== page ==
Analytics’ value is directly dependent on data quality
The best analytics tools and most competent data scientists in the world are not necessarily enough to overcome the problems that arise when bad data is utilised in an otherwise good system.
The proliferation of big data from a multitude of structured and unstructured sources makes it easy to gather vast quantities of information for use in advanced analytics, predictive marketing and robotic process automation. The challenge, of course, is that it is not always easy to determine if there are inaccuracies in such high-speed and high-volume data – and if the data that drives what you are doing is bad, then even the most sophisticated tools are essentially worthless.
This is the view of Matthew Bernath, head of data analytics at RMB, who spoke at a recent informal ‘meet-up session’ hosted by SAS, and designed to offer both theory and practical knowledge related to the field of data science. According to SAS, such events are about encouraging data science students, full-time data analysts and corporate executives to come together to learn something new about the latest trends in this space, as well as to offer them a chance to improve their own skills in this field.
Bernath points to real world examples where serious incidents have been caused by what was initially thought to be a faulty AI, but actually turned out to be bad information that was being fed to these AIs.
“Although such examples are on the extreme end of the scale, it is a good demonstration of what can happen when bad data is unknowingly used – the principle of ‘garbage in, garbage out’ always applies. If you build your model using bad data, it is inevitable that the model will not perform as expected.”
Bernath points out that this presents a challenge to data scientists, since the whole point of AI is to rapidly obtain the kind of answers that would be impossible to arrive at for a human being. However, when untrustworthy data is applied to the model, it negates the point of using AI – this, he says, is something referred to as ‘automation surprise’.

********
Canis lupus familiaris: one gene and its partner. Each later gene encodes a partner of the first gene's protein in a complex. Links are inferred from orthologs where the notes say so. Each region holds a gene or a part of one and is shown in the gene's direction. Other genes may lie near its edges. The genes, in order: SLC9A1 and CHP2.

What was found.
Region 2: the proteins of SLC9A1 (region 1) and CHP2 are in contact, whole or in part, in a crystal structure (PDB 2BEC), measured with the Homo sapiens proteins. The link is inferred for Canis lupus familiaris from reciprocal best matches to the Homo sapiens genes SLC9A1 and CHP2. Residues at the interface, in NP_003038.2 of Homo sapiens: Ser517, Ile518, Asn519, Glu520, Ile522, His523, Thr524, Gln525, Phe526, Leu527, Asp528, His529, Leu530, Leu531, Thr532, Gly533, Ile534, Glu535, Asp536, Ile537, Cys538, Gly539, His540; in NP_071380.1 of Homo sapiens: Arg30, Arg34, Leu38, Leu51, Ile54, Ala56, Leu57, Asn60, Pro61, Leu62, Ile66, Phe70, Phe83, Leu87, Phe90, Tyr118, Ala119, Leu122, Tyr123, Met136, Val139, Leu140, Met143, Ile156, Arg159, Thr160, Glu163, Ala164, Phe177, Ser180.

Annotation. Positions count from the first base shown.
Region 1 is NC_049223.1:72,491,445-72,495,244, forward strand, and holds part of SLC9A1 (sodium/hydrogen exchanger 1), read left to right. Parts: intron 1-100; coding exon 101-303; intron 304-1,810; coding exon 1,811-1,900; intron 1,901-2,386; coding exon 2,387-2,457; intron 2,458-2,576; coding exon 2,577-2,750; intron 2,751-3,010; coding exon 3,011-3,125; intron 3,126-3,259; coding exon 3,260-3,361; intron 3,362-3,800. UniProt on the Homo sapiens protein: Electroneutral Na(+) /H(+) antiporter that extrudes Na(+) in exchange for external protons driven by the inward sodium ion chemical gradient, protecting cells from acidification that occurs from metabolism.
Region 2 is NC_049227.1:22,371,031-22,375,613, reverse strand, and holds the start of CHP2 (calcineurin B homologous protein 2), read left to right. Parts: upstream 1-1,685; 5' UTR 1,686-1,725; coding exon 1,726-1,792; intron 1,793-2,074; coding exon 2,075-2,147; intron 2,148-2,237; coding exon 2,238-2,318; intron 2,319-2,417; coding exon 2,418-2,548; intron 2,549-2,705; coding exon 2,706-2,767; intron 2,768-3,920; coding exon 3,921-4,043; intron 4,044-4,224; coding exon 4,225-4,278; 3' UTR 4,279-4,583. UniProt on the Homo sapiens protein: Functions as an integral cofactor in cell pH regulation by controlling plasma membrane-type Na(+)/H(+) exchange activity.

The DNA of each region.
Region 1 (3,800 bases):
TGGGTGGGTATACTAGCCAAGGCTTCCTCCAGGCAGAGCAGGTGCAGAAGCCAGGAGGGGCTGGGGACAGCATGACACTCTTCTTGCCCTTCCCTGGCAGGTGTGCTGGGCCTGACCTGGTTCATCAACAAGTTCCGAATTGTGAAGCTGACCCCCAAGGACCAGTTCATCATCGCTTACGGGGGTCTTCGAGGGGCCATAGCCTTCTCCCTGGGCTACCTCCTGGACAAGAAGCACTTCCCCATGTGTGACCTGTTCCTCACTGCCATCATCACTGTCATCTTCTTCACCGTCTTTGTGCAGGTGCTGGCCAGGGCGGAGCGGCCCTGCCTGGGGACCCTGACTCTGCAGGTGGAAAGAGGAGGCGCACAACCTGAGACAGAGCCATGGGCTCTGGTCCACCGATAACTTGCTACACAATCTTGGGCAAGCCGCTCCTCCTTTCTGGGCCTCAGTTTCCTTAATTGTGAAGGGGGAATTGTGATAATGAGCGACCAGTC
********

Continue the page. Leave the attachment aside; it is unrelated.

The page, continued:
“It is also important to understand that there are many reasons for data to be inaccurate. Bias can play a major role here and can creep into analytics, especially when using historical data to train models.
“It is good advice to data scientists to always be cognisant of training their model properly, and to also be aware that in such situations, more is always better. If there is simply not enough information available for the algorithm to learn from, it will also ultimately fail.”
Of course, he adds, identifying that data may be biased is also no easy task, pointing to how when Go world champion Lee Sedol played against the AlphaGo AI, both he and observers were totally confused by a move the machine made in one specific match. In the 37th move of the second game, AlphaGo did something so unusual that, at first, Go experts commenting on the match assumed the person responsible for physically placing AlphaGo’s stones on the board had made a mistake.
“This means that although there are huge opportunities for algorithms to make better decisions than humans, it remains our prerogative as data scientists to ensure there is always sufficient governance around all input data and that we clearly understand the workings of the model being used.”
“To achieve this, you will need a fundamental understanding of data science tools and principles when building your models, to ensure that the correct toolset for the data is used and that the information is valid and clean. This is no easy task, but as analysts in a cutting-edge discipline, it is our job to identify unusual decisions made by AI as quickly as possible, in order to determine whether this is as a result of the machine ‘thinking’ far ahead of the human brain, or due merely to bad data. There is no doubt that this makes data science more challenging, but it is a challenge we must rise to,” he concludes.